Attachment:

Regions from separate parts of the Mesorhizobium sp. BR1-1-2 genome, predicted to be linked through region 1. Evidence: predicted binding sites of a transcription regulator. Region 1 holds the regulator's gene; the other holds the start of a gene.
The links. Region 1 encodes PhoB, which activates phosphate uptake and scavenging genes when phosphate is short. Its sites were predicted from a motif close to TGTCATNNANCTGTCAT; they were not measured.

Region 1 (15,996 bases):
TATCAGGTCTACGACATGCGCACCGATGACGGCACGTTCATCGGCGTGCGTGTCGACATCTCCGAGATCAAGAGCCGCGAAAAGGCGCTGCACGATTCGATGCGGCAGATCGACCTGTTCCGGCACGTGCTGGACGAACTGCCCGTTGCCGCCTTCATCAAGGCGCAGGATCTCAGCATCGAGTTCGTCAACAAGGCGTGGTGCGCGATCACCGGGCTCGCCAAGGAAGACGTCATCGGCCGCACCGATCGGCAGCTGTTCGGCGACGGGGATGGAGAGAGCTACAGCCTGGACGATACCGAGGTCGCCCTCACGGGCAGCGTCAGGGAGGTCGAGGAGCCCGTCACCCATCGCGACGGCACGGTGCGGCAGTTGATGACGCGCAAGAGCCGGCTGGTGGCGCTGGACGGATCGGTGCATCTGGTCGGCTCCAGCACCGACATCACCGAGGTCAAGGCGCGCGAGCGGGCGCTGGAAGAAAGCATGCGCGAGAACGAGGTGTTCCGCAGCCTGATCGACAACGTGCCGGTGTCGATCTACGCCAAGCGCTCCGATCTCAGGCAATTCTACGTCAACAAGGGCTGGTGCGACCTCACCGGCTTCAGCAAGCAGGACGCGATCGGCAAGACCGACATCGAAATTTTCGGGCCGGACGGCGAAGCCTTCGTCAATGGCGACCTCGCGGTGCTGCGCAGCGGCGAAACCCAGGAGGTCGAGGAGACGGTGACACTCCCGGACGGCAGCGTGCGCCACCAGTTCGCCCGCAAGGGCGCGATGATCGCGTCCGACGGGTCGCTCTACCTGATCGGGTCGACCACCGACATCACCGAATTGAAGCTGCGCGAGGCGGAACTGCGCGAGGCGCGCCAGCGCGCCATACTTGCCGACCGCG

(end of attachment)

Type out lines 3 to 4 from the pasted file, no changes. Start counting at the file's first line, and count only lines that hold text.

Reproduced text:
Region 1 (15,996 bases):
TATCAGGTCTACGACATGCGCACCGATGACGGCACGTTCATCGGCGTGCGTGTCGACATCTCCGAGATCAAGAGCCGCGAAAAGGCGCTGCACGATTCGATGCGGCAGATCGACCTGTTCCGGCACGTGCTGGACGAACTGCCCGTTGCCGCCTTCATCAAGGCGCAGGATCTCAGCATCGAGTTCGTCAACAAGGCGTGGTGCGCGATCACCGGGCTCGCCAAGGAAGACGTCATCGGCCGCACCGATCGGCAGCTGTTCGGCGACGGGGATGGAGAGAGCTACAGCCTGGACGATACCGAGGTCGCCCTCACGGGCAGCGTCAGGGAGGTCGAGGAGCCCGTCACCCATCGCGACGGCACGGTGCGGCAGTTGATGACGCGCAAGAGCCGGCTGGTGGCGCTGGACGGATCGGTGCATCTGGTCGGCTCCAGCACCGACATCACCGAGGTCAAGGCGCGCGAGCGGGCGCTGGAAGAAAGCATGCGCGAGAACGAGGTGTTCCGCAGCCTGATCGACAACGTGCCGGTGTCGATCTACGCCAAGCGCTCCGATCTCAGGCAATTCTACGTCAACAAGGGCTGGTGCGACCTCACCGGCTTCAGCAAGCAGGACGCGATCGGCAAGACCGACATCGAAATTTTCGGGCCGGACGGCGAAGCCTTCGTCAATGGCGACCTCGCGGTGCTGCGCAGCGGCGAAACCCAGGAGGTCGAGGAGACGGTGACACTCCCGGACGGCAGCGTGCGCCACCAGTTCGCCCGCAAGGGCGCGATGATCGCGTCCGACGGGTCGCTCTACCTGATCGGGTCGACCACCGACATCACCGAATTGAAGCTGCGCGAGGCGGAACTGCGCGAGGCGCGCCAGCGCGCCATACTTGCCGACCGCG